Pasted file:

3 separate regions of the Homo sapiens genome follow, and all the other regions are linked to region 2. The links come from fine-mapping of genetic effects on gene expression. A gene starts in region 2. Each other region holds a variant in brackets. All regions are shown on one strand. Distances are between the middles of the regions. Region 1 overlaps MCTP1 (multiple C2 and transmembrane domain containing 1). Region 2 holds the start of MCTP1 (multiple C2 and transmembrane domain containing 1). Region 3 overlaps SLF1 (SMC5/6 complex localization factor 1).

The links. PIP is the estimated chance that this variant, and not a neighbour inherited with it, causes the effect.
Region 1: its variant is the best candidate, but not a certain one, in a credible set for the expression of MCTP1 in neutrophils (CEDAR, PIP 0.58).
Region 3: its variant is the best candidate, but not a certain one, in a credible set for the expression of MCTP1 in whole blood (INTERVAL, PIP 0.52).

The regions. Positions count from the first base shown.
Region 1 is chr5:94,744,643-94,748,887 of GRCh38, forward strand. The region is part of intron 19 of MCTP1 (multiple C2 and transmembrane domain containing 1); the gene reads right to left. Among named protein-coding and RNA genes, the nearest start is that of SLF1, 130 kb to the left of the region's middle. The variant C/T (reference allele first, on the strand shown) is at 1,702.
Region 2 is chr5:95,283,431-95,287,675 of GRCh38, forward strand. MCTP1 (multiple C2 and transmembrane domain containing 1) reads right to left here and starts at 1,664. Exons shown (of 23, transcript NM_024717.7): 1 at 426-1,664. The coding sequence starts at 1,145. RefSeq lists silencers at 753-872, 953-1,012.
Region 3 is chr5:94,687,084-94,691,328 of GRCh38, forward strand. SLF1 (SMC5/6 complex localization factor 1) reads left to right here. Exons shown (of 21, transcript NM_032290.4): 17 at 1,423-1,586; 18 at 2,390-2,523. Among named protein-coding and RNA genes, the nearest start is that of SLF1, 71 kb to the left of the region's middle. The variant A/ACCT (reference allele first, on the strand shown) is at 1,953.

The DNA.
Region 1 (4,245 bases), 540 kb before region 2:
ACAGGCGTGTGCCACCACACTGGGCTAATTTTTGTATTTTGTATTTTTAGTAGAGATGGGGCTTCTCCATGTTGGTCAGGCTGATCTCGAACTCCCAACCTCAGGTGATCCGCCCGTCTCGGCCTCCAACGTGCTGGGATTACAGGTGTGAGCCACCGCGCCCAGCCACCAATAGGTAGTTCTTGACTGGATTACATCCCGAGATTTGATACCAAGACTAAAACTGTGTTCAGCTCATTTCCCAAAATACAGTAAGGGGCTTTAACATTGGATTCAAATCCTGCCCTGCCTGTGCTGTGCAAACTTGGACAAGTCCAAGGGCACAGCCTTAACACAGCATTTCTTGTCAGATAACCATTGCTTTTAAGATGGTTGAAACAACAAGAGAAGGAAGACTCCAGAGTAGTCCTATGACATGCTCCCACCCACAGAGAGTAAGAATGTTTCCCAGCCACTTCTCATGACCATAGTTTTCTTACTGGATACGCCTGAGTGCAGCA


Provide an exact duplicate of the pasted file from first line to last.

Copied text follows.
3 separate regions of the Homo sapiens genome follow, and all the other regions are linked to region 2. The links come from fine-mapping of genetic effects on gene expression. A gene starts in region 2. Each other region holds a variant in brackets. All regions are shown on one strand. Distances are between the middles of the regions. Region 1 overlaps MCTP1 (multiple C2 and transmembrane domain containing 1). Region 2 holds the start of MCTP1 (multiple C2 and transmembrane domain containing 1). Region 3 overlaps SLF1 (SMC5/6 complex localization factor 1).

The links. PIP is the estimated chance that this variant, and not a neighbour inherited with it, causes the effect.
Region 1: its variant is the best candidate, but not a certain one, in a credible set for the expression of MCTP1 in neutrophils (CEDAR, PIP 0.58).
Region 3: its variant is the best candidate, but not a certain one, in a credible set for the expression of MCTP1 in whole blood (INTERVAL, PIP 0.52).

The regions. Positions count from the first base shown.
Region 1 is chr5:94,744,643-94,748,887 of GRCh38, forward strand. The region is part of intron 19 of MCTP1 (multiple C2 and transmembrane domain containing 1); the gene reads right to left. Among named protein-coding and RNA genes, the nearest start is that of SLF1, 130 kb to the left of the region's middle. The variant C/T (reference allele first, on the strand shown) is at 1,702.
Region 2 is chr5:95,283,431-95,287,675 of GRCh38, forward strand. MCTP1 (multiple C2 and transmembrane domain containing 1) reads right to left here and starts at 1,664. Exons shown (of 23, transcript NM_024717.7): 1 at 426-1,664. The coding sequence starts at 1,145. RefSeq lists silencers at 753-872, 953-1,012.
Region 3 is chr5:94,687,084-94,691,328 of GRCh38, forward strand. SLF1 (SMC5/6 complex localization factor 1) reads left to right here. Exons shown (of 21, transcript NM_032290.4): 17 at 1,423-1,586; 18 at 2,390-2,523. Among named protein-coding and RNA genes, the nearest start is that of SLF1, 71 kb to the left of the region's middle. The variant A/ACCT (reference allele first, on the strand shown) is at 1,953.

The DNA.
Region 1 (4,245 bases), 540 kb before region 2:
ACAGGCGTGTGCCACCACACTGGGCTAATTTTTGTATTTTGTATTTTTAGTAGAGATGGGGCTTCTCCATGTTGGTCAGGCTGATCTCGAACTCCCAACCTCAGGTGATCCGCCCGTCTCGGCCTCCAACGTGCTGGGATTACAGGTGTGAGCCACCGCGCCCAGCCACCAATAGGTAGTTCTTGACTGGATTACATCCCGAGATTTGATACCAAGACTAAAACTGTGTTCAGCTCATTTCCCAAAATACAGTAAGGGGCTTTAACATTGGATTCAAATCCTGCCCTGCCTGTGCTGTGCAAACTTGGACAAGTCCAAGGGCACAGCCTTAACACAGCATTTCTTGTCAGATAACCATTGCTTTTAAGATGGTTGAAACAACAAGAGAAGGAAGACTCCAGAGTAGTCCTATGACATGCTCCCACCCACAGAGAGTAAGAATGTTTCCCAGCCACTTCTCATGACCATAGTTTTCTTACTGGATACGCCTGAGTGCAGCA